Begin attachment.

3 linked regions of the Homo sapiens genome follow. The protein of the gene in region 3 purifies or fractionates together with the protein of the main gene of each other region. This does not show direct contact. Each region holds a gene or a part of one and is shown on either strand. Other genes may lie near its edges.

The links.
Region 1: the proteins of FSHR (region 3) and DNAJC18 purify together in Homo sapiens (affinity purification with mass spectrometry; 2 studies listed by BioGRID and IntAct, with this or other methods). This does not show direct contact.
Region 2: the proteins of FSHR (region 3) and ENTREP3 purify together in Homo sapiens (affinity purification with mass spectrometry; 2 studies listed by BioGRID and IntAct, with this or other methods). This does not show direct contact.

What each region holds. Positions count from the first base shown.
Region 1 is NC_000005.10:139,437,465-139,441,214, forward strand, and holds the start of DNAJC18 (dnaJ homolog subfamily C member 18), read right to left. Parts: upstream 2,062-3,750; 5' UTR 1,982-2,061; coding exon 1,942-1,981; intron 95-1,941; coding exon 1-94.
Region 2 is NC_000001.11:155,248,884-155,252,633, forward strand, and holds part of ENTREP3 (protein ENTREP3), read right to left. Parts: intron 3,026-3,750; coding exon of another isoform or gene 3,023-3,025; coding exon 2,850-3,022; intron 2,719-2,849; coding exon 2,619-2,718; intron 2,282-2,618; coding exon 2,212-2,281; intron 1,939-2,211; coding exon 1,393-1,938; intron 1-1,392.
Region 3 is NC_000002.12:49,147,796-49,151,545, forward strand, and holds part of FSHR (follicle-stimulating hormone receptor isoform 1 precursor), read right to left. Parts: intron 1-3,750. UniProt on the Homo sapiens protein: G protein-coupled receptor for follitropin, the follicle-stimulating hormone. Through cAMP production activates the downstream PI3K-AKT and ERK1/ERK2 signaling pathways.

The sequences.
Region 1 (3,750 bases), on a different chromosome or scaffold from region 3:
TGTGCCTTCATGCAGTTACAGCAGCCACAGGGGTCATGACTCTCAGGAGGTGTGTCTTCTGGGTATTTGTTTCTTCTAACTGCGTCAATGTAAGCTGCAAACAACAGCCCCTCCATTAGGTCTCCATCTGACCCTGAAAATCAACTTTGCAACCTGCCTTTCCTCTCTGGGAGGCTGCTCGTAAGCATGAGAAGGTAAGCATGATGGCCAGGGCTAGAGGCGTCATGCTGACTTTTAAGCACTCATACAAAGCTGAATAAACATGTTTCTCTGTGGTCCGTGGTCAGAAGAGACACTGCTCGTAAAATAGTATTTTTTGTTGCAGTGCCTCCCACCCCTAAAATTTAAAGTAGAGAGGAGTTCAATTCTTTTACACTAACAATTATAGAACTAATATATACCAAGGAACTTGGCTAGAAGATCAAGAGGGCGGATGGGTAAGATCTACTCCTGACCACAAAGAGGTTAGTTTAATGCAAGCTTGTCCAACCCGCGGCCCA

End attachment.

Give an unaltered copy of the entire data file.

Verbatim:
3 linked regions of the Homo sapiens genome follow. The protein of the gene in region 3 purifies or fractionates together with the protein of the main gene of each other region. This does not show direct contact. Each region holds a gene or a part of one and is shown on either strand. Other genes may lie near its edges.

The links.
Region 1: the proteins of FSHR (region 3) and DNAJC18 purify together in Homo sapiens (affinity purification with mass spectrometry; 2 studies listed by BioGRID and IntAct, with this or other methods). This does not show direct contact.
Region 2: the proteins of FSHR (region 3) and ENTREP3 purify together in Homo sapiens (affinity purification with mass spectrometry; 2 studies listed by BioGRID and IntAct, with this or other methods). This does not show direct contact.

What each region holds. Positions count from the first base shown.
Region 1 is NC_000005.10:139,437,465-139,441,214, forward strand, and holds the start of DNAJC18 (dnaJ homolog subfamily C member 18), read right to left. Parts: upstream 2,062-3,750; 5' UTR 1,982-2,061; coding exon 1,942-1,981; intron 95-1,941; coding exon 1-94.
Region 2 is NC_000001.11:155,248,884-155,252,633, forward strand, and holds part of ENTREP3 (protein ENTREP3), read right to left. Parts: intron 3,026-3,750; coding exon of another isoform or gene 3,023-3,025; coding exon 2,850-3,022; intron 2,719-2,849; coding exon 2,619-2,718; intron 2,282-2,618; coding exon 2,212-2,281; intron 1,939-2,211; coding exon 1,393-1,938; intron 1-1,392.
Region 3 is NC_000002.12:49,147,796-49,151,545, forward strand, and holds part of FSHR (follicle-stimulating hormone receptor isoform 1 precursor), read right to left. Parts: intron 1-3,750. UniProt on the Homo sapiens protein: G protein-coupled receptor for follitropin, the follicle-stimulating hormone. Through cAMP production activates the downstream PI3K-AKT and ERK1/ERK2 signaling pathways.

The sequences.
Region 1 (3,750 bases), on a different chromosome or scaffold from region 3:
TGTGCCTTCATGCAGTTACAGCAGCCACAGGGGTCATGACTCTCAGGAGGTGTGTCTTCTGGGTATTTGTTTCTTCTAACTGCGTCAATGTAAGCTGCAAACAACAGCCCCTCCATTAGGTCTCCATCTGACCCTGAAAATCAACTTTGCAACCTGCCTTTCCTCTCTGGGAGGCTGCTCGTAAGCATGAGAAGGTAAGCATGATGGCCAGGGCTAGAGGCGTCATGCTGACTTTTAAGCACTCATACAAAGCTGAATAAACATGTTTCTCTGTGGTCCGTGGTCAGAAGAGACACTGCTCGTAAAATAGTATTTTTTGTTGCAGTGCCTCCCACCCCTAAAATTTAAAGTAGAGAGGAGTTCAATTCTTTTACACTAACAATTATAGAACTAATATATACCAAGGAACTTGGCTAGAAGATCAAGAGGGCGGATGGGTAAGATCTACTCCTGACCACAAAGAGGTTAGTTTAATGCAAGCTTGTCCAACCCGCGGCCCA